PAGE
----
However, as usual, while I haven't got around to blogging, I have been sewing. It's been at a bit of a slower pace- and I confess to feeling 'creative withdrawal' at a few points when I hadn't had a good fix or got properly into the sewing zone because of everything that's been going on. I've also been getting to grips with my new overlocker- I love it now but we had a bit of a rocky start to our relationship – in the first few projects I managed to snap the blade going over a pin and break a needle going through too many layers of fabric, as well as fiddling with the settings for ages as the chain seems to have trouble coming off the stitch fingers when you first start sewing. Careful pinning, a more considered sewing pace and lots of tension tests seem to have sorted my problems though, and I'm merrily putting it to work on all my projects.

I've been pretty good so far this year at using up what I have and more or less sticking to the plan I made for myself. This is the very first thing I made with my new overlocker- a Deer and Doe Plantain made with some old jersey from my mum's stash- so it's probably about as old as me! As the jersey is a weird coffee/ nude colour I decided it would be perfect for my first go, as I wasn't sure it'd really be a colour I could wear without looking a bit indecent. However I don't think it's turned out too bad- although I did have to cut the short sleeves and on the cross grain as I didn't have quite enough. The whole thing is constructed with the overlocker except the hems, which I did with my twin needle, and it was attaching the neck binding that made my overlocker blade come a cropper! I find pins essential for accuracy, particularly with fiddly things like bindings, but now I'm a bit more used to how the overlocker works I know to whip them out of the way of the blade in time!

It's not a super-exciting make on its own, so I've snapped it with a previously unblogged Gertie Sews Vintage Casual Pencil Skirt made up in a rockabilly tattoo-print scuba. I made this back in September I think, and it's had plenty of wear- so much so that the hips are starting to pill a bit! I still have a fair bit of this fabric left though so can easily make a replacement if needed. This skirt has become my go-to when I want to make something but don't want to faff with fitting- it's so quick and easy and instantly wearable.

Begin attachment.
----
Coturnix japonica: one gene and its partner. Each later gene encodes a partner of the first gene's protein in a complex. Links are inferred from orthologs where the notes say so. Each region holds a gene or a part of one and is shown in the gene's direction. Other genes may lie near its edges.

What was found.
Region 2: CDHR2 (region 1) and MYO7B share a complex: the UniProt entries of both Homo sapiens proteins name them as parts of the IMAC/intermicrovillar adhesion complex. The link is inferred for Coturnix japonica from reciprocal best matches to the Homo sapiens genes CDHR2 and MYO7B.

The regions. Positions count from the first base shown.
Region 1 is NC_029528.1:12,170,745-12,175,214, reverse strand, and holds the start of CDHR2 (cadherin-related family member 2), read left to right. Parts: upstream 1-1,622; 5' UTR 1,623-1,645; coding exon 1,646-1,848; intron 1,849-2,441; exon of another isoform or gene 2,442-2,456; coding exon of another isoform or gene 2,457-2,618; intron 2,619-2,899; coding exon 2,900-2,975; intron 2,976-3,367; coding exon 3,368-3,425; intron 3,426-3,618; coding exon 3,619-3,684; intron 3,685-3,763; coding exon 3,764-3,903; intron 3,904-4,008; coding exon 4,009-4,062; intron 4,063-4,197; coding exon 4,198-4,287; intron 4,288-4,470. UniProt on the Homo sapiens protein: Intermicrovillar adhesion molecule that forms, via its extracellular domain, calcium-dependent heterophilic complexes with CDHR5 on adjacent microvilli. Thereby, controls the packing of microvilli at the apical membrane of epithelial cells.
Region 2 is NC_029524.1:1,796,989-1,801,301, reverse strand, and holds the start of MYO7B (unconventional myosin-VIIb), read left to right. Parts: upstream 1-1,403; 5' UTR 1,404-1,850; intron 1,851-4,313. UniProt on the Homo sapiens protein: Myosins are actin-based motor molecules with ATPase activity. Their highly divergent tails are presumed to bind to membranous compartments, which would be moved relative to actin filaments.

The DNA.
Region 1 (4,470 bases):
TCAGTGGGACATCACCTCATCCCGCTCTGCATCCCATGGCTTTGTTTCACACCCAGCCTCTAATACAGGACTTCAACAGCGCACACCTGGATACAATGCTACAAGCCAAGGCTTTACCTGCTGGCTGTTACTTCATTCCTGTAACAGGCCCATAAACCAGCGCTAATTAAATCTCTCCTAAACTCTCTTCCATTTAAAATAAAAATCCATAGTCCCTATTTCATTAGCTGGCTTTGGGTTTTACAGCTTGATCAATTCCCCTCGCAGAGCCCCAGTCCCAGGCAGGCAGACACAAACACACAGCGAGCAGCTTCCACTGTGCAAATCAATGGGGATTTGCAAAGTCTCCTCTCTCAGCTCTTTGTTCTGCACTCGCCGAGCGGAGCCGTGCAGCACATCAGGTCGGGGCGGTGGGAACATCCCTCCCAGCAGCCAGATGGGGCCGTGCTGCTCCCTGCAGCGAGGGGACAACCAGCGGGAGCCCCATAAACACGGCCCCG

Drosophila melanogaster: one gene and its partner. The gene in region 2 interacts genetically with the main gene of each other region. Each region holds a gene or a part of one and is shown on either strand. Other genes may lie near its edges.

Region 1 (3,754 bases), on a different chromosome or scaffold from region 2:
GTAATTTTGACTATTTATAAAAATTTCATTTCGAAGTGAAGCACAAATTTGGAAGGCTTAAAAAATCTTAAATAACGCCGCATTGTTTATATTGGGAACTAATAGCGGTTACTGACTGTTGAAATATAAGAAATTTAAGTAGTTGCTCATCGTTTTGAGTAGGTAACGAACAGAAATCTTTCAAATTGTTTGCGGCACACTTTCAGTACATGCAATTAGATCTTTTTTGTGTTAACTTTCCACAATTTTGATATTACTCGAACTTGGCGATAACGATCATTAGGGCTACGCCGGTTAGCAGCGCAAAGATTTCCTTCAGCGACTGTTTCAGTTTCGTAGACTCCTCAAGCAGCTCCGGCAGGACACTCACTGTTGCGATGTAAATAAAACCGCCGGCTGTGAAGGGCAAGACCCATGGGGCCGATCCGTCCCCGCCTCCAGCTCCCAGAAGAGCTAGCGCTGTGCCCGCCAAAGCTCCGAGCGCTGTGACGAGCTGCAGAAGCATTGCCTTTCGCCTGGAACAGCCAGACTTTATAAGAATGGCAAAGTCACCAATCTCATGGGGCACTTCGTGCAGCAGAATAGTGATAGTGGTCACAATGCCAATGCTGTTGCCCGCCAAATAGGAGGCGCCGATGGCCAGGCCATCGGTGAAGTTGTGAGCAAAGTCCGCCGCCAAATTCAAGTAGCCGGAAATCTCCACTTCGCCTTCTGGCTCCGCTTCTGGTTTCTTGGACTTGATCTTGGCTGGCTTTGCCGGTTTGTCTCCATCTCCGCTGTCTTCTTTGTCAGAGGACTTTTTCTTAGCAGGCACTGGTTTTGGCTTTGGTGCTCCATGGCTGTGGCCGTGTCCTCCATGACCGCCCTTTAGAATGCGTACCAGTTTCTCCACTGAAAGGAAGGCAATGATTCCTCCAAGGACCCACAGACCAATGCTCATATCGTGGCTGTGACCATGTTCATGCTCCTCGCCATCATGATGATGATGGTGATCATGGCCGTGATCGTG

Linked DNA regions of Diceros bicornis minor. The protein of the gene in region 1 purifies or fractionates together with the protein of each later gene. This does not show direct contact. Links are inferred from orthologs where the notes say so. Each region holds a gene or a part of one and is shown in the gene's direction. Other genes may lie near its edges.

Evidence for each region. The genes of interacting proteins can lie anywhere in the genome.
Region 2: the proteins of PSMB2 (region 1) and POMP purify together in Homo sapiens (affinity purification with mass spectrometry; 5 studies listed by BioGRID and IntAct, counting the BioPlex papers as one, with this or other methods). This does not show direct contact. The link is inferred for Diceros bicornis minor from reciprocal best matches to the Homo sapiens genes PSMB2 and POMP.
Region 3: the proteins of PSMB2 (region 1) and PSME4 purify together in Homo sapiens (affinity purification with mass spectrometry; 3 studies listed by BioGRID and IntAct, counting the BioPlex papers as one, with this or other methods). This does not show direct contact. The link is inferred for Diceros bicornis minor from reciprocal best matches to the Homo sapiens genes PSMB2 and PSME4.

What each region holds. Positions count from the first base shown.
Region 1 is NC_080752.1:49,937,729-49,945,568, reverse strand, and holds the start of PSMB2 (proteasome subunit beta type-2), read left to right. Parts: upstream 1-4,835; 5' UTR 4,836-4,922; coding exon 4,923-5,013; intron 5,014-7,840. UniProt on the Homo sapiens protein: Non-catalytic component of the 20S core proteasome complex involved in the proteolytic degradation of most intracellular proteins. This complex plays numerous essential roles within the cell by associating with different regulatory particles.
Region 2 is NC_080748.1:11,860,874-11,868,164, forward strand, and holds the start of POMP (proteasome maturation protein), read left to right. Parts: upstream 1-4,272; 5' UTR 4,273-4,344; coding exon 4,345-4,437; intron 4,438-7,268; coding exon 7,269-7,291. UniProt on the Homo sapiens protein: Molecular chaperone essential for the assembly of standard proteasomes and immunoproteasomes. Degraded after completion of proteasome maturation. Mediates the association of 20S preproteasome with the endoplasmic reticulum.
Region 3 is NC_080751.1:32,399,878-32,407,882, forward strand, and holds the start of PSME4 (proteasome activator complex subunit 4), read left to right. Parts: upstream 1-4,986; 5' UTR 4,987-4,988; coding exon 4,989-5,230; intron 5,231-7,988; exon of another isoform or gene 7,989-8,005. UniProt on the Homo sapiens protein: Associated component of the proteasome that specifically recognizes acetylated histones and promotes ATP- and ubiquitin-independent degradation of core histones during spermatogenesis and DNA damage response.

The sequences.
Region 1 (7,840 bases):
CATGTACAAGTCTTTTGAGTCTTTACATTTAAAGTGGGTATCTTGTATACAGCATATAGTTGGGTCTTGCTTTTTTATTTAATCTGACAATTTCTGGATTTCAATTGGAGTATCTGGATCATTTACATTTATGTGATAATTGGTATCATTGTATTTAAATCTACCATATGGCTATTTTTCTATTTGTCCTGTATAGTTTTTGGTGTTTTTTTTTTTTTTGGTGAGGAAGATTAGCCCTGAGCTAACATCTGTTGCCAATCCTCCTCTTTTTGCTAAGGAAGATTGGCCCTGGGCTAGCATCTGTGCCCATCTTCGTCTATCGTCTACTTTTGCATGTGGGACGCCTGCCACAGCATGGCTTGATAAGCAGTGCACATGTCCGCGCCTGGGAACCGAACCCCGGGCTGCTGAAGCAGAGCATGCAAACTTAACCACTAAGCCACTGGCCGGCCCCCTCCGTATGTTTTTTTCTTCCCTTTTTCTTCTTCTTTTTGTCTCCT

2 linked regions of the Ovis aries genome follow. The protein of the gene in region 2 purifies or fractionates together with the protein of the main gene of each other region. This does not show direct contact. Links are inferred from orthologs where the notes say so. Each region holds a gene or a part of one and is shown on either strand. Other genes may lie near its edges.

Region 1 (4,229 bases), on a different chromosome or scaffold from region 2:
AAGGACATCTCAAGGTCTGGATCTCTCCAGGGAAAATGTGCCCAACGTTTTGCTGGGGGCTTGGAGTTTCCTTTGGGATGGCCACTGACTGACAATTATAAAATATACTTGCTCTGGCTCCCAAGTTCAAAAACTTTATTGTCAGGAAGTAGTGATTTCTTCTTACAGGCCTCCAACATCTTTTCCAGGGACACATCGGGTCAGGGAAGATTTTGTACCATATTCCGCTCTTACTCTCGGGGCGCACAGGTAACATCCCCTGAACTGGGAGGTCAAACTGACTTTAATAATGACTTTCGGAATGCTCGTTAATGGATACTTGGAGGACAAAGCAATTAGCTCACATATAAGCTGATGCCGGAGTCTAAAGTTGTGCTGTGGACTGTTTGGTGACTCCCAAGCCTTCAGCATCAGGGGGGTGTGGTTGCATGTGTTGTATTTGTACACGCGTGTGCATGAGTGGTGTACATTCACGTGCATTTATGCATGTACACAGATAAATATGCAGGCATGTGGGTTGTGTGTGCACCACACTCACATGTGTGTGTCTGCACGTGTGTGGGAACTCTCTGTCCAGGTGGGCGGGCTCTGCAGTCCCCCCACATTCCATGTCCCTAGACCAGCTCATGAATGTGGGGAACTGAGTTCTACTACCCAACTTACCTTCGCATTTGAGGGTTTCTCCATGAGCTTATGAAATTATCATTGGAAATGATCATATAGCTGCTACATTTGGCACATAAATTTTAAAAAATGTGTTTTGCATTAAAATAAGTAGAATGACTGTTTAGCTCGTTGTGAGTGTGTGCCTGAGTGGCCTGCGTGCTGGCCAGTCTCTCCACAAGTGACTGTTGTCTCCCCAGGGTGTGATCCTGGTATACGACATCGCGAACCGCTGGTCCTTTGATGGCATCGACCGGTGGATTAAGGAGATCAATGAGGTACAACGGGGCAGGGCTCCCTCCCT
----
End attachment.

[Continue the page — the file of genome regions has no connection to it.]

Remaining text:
I'm also wearing my birthday present from my mum- a vintage Rose Cardigan pattern from Vogue 1959. The cover art shows the cardigan in a lovely soft pink with embroidered roses which I really like, but I wanted a basic black vintage-style cardigan as a staple, so all the fancy features were dropped. It's got everything I love style-wise though- a nice round neck, nipped-in waist and 3/4 length sleeves, and is semi-fitted to look neat but allow a bit of layering. It's made in snuggly alpaca so has a subtle sheen to it too. In the past my mum has made me some wonderfully quirky novelty design vintage sweaters which I love, and I think she found it hardgoing making something that didn't really stretch her technique-wise and was all in black to boot. Anyway, if you want to read more about how it came together you can find her write-up over on Ravelry, she's Knichet and has a massive showcase of fancy and vintage knitting. 

As the weather has finally picked up a bit I've managed to find enough daylight to photograph a few of the other makes during my 'hibernation period', so I'll be back on the blogging wagon for the foreseeable. Thanks for reading!

NorseOtter xxx